Bridge repairs will get under way across Northumberland with a £6.7million Government grant.
But a bid for a far bigger sum of £43million to improve rural roads was rejected.
The applications were made by Northumberland County Council to the Challenge Fund, which is designed to support one-off major infrastructure schemes that will improve life for residents and businesses.
The unsuccessful bid would have supported improvements to 160km of the county’s rural road network in north and west areas over the next three years.
The cash awarded will see 130 bridge masonry arches repaired across the county.
Northumberland has a higher than average proportion of masonry arch bridges, with an average age of more than 170 years. The work will prevent water damage, which will significantly improve the condition of the bridges and safeguard their long-term future.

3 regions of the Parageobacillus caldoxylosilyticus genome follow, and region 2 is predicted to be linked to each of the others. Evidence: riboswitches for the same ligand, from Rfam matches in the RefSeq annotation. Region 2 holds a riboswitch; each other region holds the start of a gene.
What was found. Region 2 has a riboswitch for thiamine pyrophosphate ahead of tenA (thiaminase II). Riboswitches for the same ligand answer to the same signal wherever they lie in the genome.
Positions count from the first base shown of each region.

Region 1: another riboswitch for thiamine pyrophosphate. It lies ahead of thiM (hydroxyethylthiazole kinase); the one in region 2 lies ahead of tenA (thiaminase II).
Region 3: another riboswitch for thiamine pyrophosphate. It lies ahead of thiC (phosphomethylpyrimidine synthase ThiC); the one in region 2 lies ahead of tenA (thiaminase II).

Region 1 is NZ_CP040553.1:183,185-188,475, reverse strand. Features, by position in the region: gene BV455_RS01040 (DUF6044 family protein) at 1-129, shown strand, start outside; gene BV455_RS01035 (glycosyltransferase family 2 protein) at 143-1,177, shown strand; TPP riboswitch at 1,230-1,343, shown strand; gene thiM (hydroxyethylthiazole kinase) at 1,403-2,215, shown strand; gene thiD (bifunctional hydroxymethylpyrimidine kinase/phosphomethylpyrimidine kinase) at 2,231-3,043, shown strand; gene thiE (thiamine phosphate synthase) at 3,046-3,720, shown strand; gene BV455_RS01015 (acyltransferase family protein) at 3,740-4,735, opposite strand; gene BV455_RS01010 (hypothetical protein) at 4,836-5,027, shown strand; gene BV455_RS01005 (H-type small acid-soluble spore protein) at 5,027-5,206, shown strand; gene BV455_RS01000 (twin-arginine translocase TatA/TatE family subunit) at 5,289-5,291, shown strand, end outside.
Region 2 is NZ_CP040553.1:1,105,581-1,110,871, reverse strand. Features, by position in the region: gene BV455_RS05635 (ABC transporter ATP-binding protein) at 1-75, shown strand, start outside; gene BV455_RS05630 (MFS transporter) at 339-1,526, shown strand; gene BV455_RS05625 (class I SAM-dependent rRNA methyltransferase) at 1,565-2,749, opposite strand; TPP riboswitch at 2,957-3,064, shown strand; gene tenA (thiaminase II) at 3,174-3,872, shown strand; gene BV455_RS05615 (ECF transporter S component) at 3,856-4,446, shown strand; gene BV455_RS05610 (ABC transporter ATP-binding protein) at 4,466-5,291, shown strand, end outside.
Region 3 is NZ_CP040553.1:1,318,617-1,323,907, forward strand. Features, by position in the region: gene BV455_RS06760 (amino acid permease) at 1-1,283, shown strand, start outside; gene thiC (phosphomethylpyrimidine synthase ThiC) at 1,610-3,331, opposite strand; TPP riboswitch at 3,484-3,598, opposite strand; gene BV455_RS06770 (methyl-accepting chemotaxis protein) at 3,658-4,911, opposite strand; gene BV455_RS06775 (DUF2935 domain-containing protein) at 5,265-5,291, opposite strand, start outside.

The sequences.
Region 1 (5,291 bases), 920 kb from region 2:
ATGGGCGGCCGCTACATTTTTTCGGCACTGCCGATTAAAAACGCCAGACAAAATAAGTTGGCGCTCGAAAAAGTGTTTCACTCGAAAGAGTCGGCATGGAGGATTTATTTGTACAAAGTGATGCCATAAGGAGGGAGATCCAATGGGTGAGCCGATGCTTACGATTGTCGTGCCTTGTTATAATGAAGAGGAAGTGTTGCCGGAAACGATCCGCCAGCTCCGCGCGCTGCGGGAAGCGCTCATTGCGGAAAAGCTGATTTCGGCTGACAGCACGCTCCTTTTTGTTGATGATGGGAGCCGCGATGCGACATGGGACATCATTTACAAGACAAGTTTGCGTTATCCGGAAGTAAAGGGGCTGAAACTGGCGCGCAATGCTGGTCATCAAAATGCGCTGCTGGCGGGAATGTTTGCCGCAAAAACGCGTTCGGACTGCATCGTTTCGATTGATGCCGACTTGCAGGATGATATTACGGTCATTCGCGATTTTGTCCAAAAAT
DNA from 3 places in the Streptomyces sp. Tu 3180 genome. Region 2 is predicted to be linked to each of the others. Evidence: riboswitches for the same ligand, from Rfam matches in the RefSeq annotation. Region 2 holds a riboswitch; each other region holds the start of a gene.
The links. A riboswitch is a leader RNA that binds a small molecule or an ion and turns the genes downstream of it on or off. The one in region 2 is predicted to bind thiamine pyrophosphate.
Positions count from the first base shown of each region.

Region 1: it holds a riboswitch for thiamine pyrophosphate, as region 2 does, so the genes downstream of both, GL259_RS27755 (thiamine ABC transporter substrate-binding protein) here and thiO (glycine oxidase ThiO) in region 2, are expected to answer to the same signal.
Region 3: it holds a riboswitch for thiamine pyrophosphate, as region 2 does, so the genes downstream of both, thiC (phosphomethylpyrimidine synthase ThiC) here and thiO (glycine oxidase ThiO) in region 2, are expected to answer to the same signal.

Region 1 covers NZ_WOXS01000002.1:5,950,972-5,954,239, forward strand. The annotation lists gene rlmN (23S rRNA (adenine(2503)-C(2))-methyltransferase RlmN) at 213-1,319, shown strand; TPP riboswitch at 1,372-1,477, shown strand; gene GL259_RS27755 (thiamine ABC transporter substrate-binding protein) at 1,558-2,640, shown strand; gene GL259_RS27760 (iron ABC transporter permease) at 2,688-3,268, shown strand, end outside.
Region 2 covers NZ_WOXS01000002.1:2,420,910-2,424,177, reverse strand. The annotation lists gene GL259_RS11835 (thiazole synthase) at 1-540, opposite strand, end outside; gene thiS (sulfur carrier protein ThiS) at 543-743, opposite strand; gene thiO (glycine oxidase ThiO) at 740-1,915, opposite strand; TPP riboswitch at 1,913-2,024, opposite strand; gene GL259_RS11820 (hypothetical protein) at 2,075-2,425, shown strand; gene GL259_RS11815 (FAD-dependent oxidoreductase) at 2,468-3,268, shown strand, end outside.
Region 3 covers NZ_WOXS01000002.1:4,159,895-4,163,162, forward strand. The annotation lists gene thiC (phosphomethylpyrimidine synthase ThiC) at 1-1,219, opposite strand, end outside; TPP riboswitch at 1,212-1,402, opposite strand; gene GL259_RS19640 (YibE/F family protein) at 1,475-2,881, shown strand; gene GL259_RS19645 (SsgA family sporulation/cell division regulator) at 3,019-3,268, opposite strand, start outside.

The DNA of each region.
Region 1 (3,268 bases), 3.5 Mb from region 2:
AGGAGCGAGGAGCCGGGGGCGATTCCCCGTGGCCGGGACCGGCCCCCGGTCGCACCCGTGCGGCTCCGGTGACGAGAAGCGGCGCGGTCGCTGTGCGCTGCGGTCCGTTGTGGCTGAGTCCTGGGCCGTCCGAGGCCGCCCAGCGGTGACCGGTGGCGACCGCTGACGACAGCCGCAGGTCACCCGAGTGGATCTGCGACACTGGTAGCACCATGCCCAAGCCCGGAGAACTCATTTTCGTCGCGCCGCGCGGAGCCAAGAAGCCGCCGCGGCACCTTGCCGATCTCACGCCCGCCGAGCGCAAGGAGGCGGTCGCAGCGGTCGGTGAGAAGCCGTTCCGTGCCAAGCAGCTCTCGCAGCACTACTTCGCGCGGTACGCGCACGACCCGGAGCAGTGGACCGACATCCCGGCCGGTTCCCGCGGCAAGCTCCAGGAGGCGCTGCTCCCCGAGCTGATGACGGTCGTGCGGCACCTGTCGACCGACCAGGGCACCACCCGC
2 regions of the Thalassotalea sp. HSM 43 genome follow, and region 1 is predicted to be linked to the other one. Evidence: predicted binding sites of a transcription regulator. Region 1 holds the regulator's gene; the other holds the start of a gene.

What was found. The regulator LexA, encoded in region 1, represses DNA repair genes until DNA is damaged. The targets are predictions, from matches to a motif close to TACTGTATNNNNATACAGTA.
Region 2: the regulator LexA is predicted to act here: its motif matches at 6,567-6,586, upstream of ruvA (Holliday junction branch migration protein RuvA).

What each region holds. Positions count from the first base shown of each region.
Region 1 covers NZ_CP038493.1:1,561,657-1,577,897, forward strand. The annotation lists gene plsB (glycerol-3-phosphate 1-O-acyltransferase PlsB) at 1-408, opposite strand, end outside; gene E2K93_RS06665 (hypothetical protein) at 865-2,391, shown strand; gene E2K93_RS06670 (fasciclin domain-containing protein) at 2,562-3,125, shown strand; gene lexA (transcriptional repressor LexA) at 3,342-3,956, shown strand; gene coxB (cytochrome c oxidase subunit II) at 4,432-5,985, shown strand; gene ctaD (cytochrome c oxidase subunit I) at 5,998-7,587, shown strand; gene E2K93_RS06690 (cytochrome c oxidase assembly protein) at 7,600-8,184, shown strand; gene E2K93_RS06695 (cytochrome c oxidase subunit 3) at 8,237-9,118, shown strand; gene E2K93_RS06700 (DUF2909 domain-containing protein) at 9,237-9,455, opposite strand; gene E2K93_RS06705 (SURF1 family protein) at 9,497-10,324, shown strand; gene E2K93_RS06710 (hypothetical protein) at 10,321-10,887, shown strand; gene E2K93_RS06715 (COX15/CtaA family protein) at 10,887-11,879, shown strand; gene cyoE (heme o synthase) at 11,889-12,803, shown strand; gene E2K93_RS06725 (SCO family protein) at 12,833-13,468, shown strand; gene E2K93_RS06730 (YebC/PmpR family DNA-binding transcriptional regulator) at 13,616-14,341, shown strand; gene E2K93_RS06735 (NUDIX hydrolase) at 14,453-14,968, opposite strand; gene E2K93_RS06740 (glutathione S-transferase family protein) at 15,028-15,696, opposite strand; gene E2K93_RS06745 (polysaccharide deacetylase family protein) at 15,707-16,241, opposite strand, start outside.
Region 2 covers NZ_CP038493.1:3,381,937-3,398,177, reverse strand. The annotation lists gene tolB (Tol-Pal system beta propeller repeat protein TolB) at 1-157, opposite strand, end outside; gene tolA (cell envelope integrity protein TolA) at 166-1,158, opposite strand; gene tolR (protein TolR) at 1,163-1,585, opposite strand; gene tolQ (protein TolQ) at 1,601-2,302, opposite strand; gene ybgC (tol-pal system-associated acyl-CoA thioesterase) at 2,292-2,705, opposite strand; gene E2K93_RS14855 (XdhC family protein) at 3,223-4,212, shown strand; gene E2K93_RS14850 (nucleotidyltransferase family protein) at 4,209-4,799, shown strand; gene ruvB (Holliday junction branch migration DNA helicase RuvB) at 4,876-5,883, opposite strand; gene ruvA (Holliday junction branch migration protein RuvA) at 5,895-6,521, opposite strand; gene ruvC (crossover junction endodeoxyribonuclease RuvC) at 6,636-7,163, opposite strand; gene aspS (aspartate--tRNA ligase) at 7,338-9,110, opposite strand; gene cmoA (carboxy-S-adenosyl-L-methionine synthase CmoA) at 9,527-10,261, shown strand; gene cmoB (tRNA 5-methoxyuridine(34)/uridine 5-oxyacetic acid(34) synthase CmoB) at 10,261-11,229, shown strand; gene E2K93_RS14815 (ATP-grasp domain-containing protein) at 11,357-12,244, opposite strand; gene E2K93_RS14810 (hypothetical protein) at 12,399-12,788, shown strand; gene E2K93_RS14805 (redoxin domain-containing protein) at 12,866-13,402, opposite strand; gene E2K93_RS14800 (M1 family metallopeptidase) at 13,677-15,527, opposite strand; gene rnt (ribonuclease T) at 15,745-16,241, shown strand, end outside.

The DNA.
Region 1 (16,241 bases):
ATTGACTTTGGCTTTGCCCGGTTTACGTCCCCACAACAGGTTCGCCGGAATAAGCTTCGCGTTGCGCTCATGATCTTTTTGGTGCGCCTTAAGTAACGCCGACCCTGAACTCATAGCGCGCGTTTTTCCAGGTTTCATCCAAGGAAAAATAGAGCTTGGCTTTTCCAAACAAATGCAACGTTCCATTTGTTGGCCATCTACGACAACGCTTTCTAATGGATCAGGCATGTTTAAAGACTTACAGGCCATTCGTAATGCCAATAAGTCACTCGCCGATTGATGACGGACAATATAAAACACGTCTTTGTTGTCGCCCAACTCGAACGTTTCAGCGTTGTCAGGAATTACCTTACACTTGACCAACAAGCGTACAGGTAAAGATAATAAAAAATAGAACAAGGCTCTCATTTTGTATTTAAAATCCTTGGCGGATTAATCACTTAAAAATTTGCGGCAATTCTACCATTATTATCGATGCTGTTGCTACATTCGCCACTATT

The programme is expected to save more than £60million compared to long-term reconstruction costs.
It was one of only 28 projects nationally to receive funding.
A county council spokesman said: “This is fantastic news. Our ambitious proposals will help us to improve structures in the rural north and west areas in Northumberland, allowing them to be preserved.
“Bridges form a vital part of our infrastructure and by investing in some early intervention work we will be able to save more expensive problems in the future.
“I have to say that I am disappointed that our second bid for highway improvements was unsuccessful. This would have helped us to make real improvements to our more rural C and U roads, which play a vital role in connecting communities and industries in more remote areas.”